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Africa offers unique experience for a veterinarian | ALL ABOUT PETS

Welcome back to Buckley Veterinary Hospital’s monthly pet care column. This month we would like to introduce our newest veterinarian, Dr. Kristen Davignon, as she share her veterinary experiences in Africa as part of the International Veterinary Student Association and Veterinarians for Animal Welfare Zimbabwe. Davignon is a Washington native and a graduate of the Washington State University school of veterinary medicine. She has special interests in ultrasound, acupuncture and emergency medicine. This piece is her first-person perspective on her efforts volunteering as a veterinarian abroad.

By Dr. Kristen Davignon

In August of 2008 I stood in Zimbabwe and watched the first black rhinoceros walk silently out of the bush following a ranger. The sun was rising as the 2,500-pound rhino named Gomo peacefully entered the small pen. He was going to be the first of six to be dehorned that day at Imire – “the meeting place” – a 10,000 acre, multi-functional safari, sanctuary and refuge 105 kilometers east of Harare in Zimbabwe.

Like many reserves and conservation parks, Imire has started removing the horns on their rhinoceroses to help prevent poachers from killing the endangered species for the $40,000 worth of horn they can sell.

I was a second-year veterinary student and definitely had not been taught how to sedate and remove the horn from a rhino.

Through the International Veterinary Student Association I was able to set up a summer externship in Zimbabwe working with a small-animal veterinarian, Dr. Alan Park, and a wildlife vet, Dr. Chris Foggin. The first part of my trip was spent in the city of Harare working at a small-animal surgery clinic owned by Dr. Park. It was surprisingly similar to most veterinary clinics I had volunteered and worked at in the U.S. The clinic had a surgery suite, radiology (x-rays), and small lab area to run basic blood work. We saw a variety of cases from ear infections and torn toenails, to more region-specific diseases like babesia (a tick borne disease).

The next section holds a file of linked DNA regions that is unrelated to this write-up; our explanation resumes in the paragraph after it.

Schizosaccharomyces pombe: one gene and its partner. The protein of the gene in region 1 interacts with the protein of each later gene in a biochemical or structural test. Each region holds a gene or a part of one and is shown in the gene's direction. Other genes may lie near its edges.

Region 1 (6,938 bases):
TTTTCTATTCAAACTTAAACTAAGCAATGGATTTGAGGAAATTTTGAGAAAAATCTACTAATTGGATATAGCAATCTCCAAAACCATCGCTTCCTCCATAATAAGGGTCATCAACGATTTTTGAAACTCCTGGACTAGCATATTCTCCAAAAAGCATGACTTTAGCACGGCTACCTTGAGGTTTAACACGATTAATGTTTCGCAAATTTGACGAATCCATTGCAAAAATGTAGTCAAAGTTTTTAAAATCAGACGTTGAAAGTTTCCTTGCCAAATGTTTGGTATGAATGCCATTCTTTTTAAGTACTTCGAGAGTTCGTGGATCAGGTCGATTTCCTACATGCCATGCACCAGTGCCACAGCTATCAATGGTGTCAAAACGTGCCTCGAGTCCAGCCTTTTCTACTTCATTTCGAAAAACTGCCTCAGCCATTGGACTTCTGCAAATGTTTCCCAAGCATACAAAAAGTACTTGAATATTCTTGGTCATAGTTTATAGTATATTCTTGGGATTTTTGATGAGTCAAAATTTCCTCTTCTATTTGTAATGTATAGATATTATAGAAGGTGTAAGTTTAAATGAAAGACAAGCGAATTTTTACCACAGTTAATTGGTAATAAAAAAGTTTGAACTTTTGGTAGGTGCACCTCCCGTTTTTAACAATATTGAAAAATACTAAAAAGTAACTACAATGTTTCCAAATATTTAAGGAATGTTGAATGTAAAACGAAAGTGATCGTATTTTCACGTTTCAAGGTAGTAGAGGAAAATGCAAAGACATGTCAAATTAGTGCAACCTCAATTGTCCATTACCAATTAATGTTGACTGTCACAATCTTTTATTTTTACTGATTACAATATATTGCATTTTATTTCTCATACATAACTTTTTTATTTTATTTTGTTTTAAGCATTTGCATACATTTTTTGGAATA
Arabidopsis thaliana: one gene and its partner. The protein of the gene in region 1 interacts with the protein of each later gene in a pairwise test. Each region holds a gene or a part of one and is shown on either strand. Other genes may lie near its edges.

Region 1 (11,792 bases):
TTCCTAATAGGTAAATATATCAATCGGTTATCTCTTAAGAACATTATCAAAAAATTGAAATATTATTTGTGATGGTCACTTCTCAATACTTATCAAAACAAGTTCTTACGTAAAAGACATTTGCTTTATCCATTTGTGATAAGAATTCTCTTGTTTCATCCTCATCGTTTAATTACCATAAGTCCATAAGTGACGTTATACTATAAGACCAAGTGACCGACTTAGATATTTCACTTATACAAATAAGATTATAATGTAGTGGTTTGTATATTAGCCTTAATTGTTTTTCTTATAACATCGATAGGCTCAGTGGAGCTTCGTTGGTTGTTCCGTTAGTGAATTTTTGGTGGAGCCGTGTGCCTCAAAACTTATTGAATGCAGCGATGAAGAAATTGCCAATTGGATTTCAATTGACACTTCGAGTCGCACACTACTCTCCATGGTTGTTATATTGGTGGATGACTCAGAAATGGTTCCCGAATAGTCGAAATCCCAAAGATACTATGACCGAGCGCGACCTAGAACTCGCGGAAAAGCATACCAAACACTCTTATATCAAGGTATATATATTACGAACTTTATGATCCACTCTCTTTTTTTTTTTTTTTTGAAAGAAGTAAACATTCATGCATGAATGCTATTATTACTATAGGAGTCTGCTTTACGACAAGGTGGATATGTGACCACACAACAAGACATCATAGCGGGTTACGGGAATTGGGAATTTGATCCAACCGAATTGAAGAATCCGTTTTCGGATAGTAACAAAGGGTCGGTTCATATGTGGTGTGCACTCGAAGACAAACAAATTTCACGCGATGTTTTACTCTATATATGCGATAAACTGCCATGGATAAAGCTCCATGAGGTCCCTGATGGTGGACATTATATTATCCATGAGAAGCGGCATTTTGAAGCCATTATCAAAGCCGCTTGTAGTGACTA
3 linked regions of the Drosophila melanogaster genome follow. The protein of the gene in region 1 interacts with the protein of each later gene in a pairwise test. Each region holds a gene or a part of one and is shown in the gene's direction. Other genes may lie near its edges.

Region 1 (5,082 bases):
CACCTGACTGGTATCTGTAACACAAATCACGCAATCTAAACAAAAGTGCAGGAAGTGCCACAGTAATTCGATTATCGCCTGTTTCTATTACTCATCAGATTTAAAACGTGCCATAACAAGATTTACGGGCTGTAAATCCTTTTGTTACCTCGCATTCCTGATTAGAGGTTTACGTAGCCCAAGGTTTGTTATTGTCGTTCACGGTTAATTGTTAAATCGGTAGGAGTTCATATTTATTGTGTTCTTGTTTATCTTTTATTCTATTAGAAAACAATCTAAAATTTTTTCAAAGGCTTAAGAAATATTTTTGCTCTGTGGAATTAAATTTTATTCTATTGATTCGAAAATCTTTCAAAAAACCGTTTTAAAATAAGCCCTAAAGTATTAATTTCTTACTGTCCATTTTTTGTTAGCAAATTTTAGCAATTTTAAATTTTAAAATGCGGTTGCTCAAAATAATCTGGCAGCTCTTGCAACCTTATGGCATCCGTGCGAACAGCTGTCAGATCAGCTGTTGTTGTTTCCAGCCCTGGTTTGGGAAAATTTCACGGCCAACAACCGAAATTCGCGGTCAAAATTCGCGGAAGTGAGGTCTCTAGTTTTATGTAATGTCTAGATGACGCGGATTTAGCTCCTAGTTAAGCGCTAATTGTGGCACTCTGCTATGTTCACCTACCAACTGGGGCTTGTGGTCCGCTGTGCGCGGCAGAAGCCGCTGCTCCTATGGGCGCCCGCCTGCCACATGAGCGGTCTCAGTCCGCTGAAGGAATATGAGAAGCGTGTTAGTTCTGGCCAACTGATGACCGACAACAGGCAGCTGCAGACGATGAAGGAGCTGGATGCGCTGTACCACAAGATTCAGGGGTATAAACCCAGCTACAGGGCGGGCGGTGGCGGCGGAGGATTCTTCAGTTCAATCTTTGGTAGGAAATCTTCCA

After a few weeks in the city I traveled south to Imire to work with Dr. Foggin on the rhinos. The black rhinoceros population, which once numbered in the hundreds of thousands ranging from Chad to South Africa, had dipped below 2,500 by 2004. The breed was pushed to the brink of extinction primarily by illegal poaching for their horn. A major market for rhino horn has historically been in the Arab nations to make ornately carved handles for ceremonial daggers. Additionally, the horn is used in traditional Chinese medicine due to its reputable ability to revive comatose patients, cure fevers and aid male sexual stamina. The effectiveness in treating any illness has not been confirmed by medical science.

Veterinarians in Africa began darting and removing the horns annually in an effort to prevent poaching. A pretty straight procedure, right? Anything but. If the rhinos are partially tame, they can be corralled like Gomo and darted with a potent opiod sedation from the ground. If they are wild rhinos, they must be darted from a helicopter. Once sedated, it is a race to roll the rhino onto its belly and measure, mark and remove the two horns. The base of the horn is much like the human finger nail; cut too close and the stump will bleed. Once done, the sedation is quickly reversed. All our rhinos that day were successfully dehorned and were safe from human hunters for another year until the horns grew back. The trip was an incredible experience.

Four years later, I returned to Zimbabwe as a veterinarian. This time I registered as a vet in the country and worked with Veterinarians for Animal Welfare Zimbabwe. The program worked out of Dr. Parks’ clinic to round up and spay/neuter stray dogs and cats. I also taught at an educational camp for Zimbabwe students called Rifa in the northern country on the border of Zambia. A group of students come once a week to learn about basic anatomy, local plants, animal behavior and bush life. At the end of the week we dissected an Impala (African antelope). Rifa’s goal is to teach the future generations about conservation, preservation of farm land and beauty of the wildness of Africa.

While Africa is home to strange animals, diverse cultures and numerous wars, they share more similarities with me and the rest of the world beyond what I had anticipated. Zimbabweans have compassion for animals, the drive to protect nature and a desire to safeguard the very land that makes its country unique.

Buckley Veterinary Hospital welcomed Dr. Davignon into its medical family in August, just prior to her taking the second trip to Africa in September. She has returned full-time, alongside Dr. Wood and Dr. Libra.

Thank you to our readers – we welcome you back next month. As always, send questions, comments, or suggestions for future columns to us at info@buckleyvet.com.

 

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